We’re getting closer views of stars, planets, and distant galaxies than ever before, thanks to NASA’s Hubble Space Telescope and now the Webb Space Telescope.
An international team, led by ASTRO 3D (All Sky Astrophysics in 3 Dimensions) and the University of New South Wales (UNSW) in Australia, has identified around 100 strong, genuine gravitational lenses via the Keck Observatory in Hawaii and the Very Large Telescope in Chile. This could allow astronomers to see details of objects billions of light years away at unprecedented imaging resolution, and to also better study the evolution of galaxies as far back in time as the Big Bang (see video).
“A gravitational lens, which is a fundamental prediction from Einstein's theory of general relativity, is exactly what you're thinking of in terms of a lens,” says astrophysicist Kim-Vy Tran, a professor at UNSW and a member of the Executive Management Committee for ASTRO 3D. She notes that gravitational lenses are massive objects such as galaxy clusters that create a gravitational pull that distorts and magnifies the light emitted from distant galaxies. This causes it to act as a lens for things that are behind it. “The mass itself is actually bending just like a magnifying glass.”
The researchers didn't expect to find such a high purity rate with the lenses—it’s around 88%. Almost nine out of 10 objects they’re seeing are real gravitational lenses, Tran says, adding that this success rate is particularly exciting because this was only the first survey and analysis the team has done so far.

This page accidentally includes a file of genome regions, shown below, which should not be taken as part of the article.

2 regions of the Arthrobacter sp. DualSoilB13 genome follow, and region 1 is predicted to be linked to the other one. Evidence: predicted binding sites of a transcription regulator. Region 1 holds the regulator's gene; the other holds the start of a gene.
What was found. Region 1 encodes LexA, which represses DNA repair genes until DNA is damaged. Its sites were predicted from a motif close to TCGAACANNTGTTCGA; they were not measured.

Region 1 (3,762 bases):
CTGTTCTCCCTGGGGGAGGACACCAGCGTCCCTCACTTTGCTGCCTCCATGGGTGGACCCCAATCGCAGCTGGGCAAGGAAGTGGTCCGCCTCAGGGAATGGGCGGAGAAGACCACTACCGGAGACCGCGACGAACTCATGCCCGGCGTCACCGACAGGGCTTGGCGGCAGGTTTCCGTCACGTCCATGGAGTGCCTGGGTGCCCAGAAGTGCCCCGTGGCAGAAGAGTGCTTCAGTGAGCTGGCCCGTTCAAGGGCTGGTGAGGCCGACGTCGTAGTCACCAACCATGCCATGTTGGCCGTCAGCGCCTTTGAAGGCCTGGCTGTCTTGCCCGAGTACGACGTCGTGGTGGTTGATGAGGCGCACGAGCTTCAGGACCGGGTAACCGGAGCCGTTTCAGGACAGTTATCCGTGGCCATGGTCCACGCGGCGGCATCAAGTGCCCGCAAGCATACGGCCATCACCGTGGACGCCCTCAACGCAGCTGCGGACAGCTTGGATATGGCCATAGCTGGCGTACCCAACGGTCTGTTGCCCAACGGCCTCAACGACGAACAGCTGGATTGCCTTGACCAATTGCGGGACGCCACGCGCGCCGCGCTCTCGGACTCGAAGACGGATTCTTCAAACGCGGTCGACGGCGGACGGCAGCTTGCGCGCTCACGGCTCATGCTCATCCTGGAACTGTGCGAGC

Most of the Universe’s mass is made of dark matter. Gravitational lenses trace that mass, and with spectroscopy the researchers can detect how it bends light from objects behind it.
“This work opens up a whole new discovery space for us,” she says. “Now, instead of just basing things on a few tens of objects, we're going to move into hundreds, maybe thousands, of these. Then we can build up statistical samples and find things that are really unusual at all ranges of cosmic distances.”
Gravitational lenses have been used by astronomers for decades to observe far away galaxies. But historically, it’s been tough to find more than a couple of handfuls of them because existing technologies can’t obtain clear enough images; the resolution is too low to see such small lenses clearly.
“Most of this is usually quite hard to find from the ground because of the atmosphere, which blurs the images,” Tran says. She cites the Dark Energy Survey—a collaboration between numerous organizations worldwide, including the U.S. National Science Foundation, to map hundreds of millions of galaxies to better understand the nature of dark energy. In this project, the collaborative group surveyed the sky using ground-based telescopes in several optical filters. The resolution they achieved is much higher than has been reached in the past, and Tran’s team is now taking such work further.
Her team is sifting through millions of massive objects they’ve imaged and surveyed across a very large area of the sky. “Now, we have the resolution needed to start to identify very distinctive visual signatures,” Tran says. “There's just a whole range of science that this enables for us.”